Significantly, the happy man doesn't devote himself to God's Word out of slavish duty or superstitious fear. The study of God's Word is not a miserable burden to him, but the source of great delight. He finds pleasure in God's Word, so much so that he cannot get enough of it (making it perhaps the only addiction the Lord permits!). Therefore, he meditates on it during all of his waking hours.
Now for some, the very word meditation conjures up the imagery of an Eastern religion: while spicy incense fills the air, the mysterious word om is monotonously chanted. The more secular practitioners of this form of meditation attempt to achieve a high level of relaxation by suspending their mental processes ("Turn off your mind, relax, and float downstream," was John Lennon's description).
But the Old Testament version of meditation is entirely different: the mind is fully engaged as a believer considers, ponders, wrestles with, mulls over, and generally occupies his thoughts with God's Word. To put it another way, with attention properly focused and the heart ready for scrutiny, the Christian talks to himself about the Scriptures.
The Christian practice of meditating on Scripture, though somewhat rare in our day, was considered by earlier generations of Christians to be a primary means of spiritual growth and edification. One minister compared it to a cow chewing her cud!
Recently, J. I. Packer has attempted to promote a revival of this "holy habit." In his book entitled A Quest for Godliness (Crossway Books, 1990), he describes how the practice of meditation was modeled on the sermon. Privately, alone with God's Word and Spirit, the meditating Christian would attempt: (1) to search and challenge his own heart, (2) to stir up his affections to hate sin and love righteousness, and (3) to encourage himself with God's promises (p. 24).
Packer correctly notes: "The healthy Christian is not necessarily the extrovert, ebullient Christian, but the Christian who has a sense of God's presence stamped deep on his soul, who trembles at God's Word, who lets it dwell in him richly by constant meditation upon it, and who tests and reforms his life daily in response to it" (p. 116).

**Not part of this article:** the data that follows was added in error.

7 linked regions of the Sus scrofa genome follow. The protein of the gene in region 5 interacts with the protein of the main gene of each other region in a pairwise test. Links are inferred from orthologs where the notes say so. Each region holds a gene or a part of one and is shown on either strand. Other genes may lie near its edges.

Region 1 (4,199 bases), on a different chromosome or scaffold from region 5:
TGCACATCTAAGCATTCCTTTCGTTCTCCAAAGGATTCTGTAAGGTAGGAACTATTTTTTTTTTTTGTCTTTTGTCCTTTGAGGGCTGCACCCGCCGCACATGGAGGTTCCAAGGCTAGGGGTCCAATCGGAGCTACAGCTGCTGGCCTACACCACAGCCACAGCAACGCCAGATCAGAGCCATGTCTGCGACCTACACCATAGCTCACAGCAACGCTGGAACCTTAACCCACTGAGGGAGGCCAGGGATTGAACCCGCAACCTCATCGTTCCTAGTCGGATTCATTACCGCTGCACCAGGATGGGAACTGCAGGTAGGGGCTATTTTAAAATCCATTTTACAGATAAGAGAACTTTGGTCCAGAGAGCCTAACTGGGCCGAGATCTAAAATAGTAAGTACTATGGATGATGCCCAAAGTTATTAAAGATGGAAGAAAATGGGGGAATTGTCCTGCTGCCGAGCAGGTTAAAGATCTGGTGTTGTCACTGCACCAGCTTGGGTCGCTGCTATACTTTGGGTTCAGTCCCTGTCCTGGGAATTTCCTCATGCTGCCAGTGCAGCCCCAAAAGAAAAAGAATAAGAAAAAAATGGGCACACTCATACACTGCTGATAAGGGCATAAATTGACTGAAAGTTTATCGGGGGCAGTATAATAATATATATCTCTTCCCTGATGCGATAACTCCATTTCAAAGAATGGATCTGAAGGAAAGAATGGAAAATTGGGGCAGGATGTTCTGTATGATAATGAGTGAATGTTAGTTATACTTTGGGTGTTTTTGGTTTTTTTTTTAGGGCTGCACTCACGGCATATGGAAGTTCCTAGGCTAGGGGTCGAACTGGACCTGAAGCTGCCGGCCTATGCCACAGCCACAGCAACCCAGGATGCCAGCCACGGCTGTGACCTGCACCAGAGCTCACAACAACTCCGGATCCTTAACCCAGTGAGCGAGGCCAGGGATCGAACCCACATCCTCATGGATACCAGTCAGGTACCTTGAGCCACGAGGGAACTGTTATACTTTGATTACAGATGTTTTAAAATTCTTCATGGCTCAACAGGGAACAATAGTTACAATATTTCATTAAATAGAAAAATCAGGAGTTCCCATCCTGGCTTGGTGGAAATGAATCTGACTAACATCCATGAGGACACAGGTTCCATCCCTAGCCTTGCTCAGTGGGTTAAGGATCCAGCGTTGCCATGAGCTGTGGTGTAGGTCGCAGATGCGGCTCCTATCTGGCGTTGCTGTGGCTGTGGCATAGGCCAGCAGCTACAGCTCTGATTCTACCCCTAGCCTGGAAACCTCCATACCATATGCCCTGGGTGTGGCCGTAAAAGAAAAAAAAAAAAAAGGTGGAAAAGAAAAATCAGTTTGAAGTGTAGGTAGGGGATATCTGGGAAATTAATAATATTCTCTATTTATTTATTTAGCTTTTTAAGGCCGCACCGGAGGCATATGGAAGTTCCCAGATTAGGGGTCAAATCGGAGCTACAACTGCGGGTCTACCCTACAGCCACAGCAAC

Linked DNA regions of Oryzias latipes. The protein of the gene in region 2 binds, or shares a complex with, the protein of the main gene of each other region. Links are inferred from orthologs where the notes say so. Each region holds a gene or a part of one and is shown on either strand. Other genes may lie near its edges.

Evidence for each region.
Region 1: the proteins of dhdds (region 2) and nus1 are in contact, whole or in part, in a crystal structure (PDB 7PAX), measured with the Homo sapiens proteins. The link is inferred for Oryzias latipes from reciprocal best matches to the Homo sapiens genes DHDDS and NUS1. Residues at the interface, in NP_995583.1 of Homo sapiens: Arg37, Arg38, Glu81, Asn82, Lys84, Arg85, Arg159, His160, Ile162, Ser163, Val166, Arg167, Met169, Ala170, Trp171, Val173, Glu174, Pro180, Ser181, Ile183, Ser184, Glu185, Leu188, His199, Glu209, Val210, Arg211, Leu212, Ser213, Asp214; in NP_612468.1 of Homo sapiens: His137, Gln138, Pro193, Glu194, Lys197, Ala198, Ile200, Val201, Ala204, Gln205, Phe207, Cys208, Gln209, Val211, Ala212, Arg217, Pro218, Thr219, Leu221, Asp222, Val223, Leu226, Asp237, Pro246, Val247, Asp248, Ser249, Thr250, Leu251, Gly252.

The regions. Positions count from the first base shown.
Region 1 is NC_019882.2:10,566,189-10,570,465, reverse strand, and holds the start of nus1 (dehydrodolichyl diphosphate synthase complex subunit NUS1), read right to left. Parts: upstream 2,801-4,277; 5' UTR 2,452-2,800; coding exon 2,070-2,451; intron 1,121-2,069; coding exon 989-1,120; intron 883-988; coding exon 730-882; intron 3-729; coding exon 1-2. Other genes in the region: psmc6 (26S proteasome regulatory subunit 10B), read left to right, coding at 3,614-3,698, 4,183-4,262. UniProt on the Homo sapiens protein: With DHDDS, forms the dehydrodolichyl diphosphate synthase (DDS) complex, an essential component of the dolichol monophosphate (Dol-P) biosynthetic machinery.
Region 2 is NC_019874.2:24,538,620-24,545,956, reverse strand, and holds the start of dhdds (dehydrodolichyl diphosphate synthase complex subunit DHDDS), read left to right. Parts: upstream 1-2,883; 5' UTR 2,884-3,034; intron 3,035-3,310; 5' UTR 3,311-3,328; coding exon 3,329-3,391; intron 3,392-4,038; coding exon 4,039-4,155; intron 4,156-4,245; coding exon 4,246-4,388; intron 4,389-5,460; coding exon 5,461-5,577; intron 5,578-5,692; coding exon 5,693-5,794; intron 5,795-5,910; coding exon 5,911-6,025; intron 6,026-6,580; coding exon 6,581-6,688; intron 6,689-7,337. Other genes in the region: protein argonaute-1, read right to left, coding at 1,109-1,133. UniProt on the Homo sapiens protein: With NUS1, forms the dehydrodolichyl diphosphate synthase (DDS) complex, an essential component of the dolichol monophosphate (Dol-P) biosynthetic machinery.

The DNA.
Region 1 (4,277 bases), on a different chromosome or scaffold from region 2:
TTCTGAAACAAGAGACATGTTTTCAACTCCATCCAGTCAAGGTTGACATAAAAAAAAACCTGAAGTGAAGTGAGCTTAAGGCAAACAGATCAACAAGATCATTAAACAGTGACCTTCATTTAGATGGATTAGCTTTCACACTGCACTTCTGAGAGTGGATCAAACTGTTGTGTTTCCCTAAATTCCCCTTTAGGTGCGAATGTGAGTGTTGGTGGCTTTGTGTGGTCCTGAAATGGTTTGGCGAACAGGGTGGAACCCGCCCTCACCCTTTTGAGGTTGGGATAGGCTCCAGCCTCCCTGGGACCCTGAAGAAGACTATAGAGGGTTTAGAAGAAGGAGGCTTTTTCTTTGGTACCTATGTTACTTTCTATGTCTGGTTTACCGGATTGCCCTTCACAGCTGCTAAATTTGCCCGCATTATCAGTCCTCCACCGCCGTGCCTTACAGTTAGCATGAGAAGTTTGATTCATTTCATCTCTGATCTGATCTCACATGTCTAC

The Christian must not stop here, content with the superior moral system revealed in Scripture. The happy man meditates on Scripture day and night because he discovers God himself in it! Christian meditation is not simply pondering a code of ethics (however valuable this might be). It is much more! In fact, it is vital communion with God himself. In other words, the truly happy man is happy in God! As the Psalms elsewhere say,
Blessed are they whose ways are blameless, who walk according to the law of the Lord. Blessed are they who keep his statutes and seek him with all their heart. They do nothing wrong; they walk in his ways (Ps. 119:1-3).
I desire to do your will, 0 my God; your law is within my heart (Ps. 40:8). (The Hebrew verb for "desire" is related to the noun "delight" in Psalm 1:2. How appropriate it is that these words are, ultimately, the words of Jesus Christ, who always did what was pleasing to his Father [see Heb. 10:3-10; John 8:29].)
As the deer pants for streams of water, so my soul pants for you, 0 God. My soul thirsts for God, for the living God. When can I go and meet with God? (Ps. 42:1-2).
Meditation, therefore, is valuable for two reasons. First, it promotes genuine piety in a believer by providing God's rule for living his life (Ps. 119:11). Second, meditation on God's Word enriches a believer's love affair with God! In fact, the former (obedience to commands) has no meaning apart from the latter (love for God). We must not stumble over this: law-keeping, no matter how careful and exact it is, never pleases God if it does not proceed from a heart of love for God. If we forget this, we may begin treating the Bible superstitiously, as if a bare knowledge of its words were sufficient for our happiness and contentment.
The happy man loves the Scripture and meditates on it because, for the duration of his sojourn in this world, it is his only reliable source of the true knowledge of God himself. Authentic meditation, then, is not a mere religious ritual. Rather, it is an expression of intimate fellowship with the living God.
God's people are always surrounded by wicked influences. The psalmist, aware of this danger, devotes himself day and night to meditation on God's Word as his sturdy defense. He knows that through the Word, the Holy Spirit draws near to his people with words of solace, guidance, encouragement, rebuke, and promise, protecting and reassuring them as they dwell in the midst of unrighteousness. So why has meditation become a lost art? Are there mightier fortresses than our God? Is there a safer refuge for the saints than the protective wings of Jesus Christ?
Jesus' instruction in Matthew 7:24-27 is very much to the point: "Therefore everyone who hears these words of mine and puts them into practice is like a wise man who built his house on the rock. The rain came down, the streams rose, and the winds blew and beat against that house; yet it did not fall, because it had its foundation on the rock. But everyone who hears these words of mine and does not put them into practice is like a foolish man who built his house on sand. The rain came down, the streams rose, and the winds blew and beat against that house, and it fell with a great crash."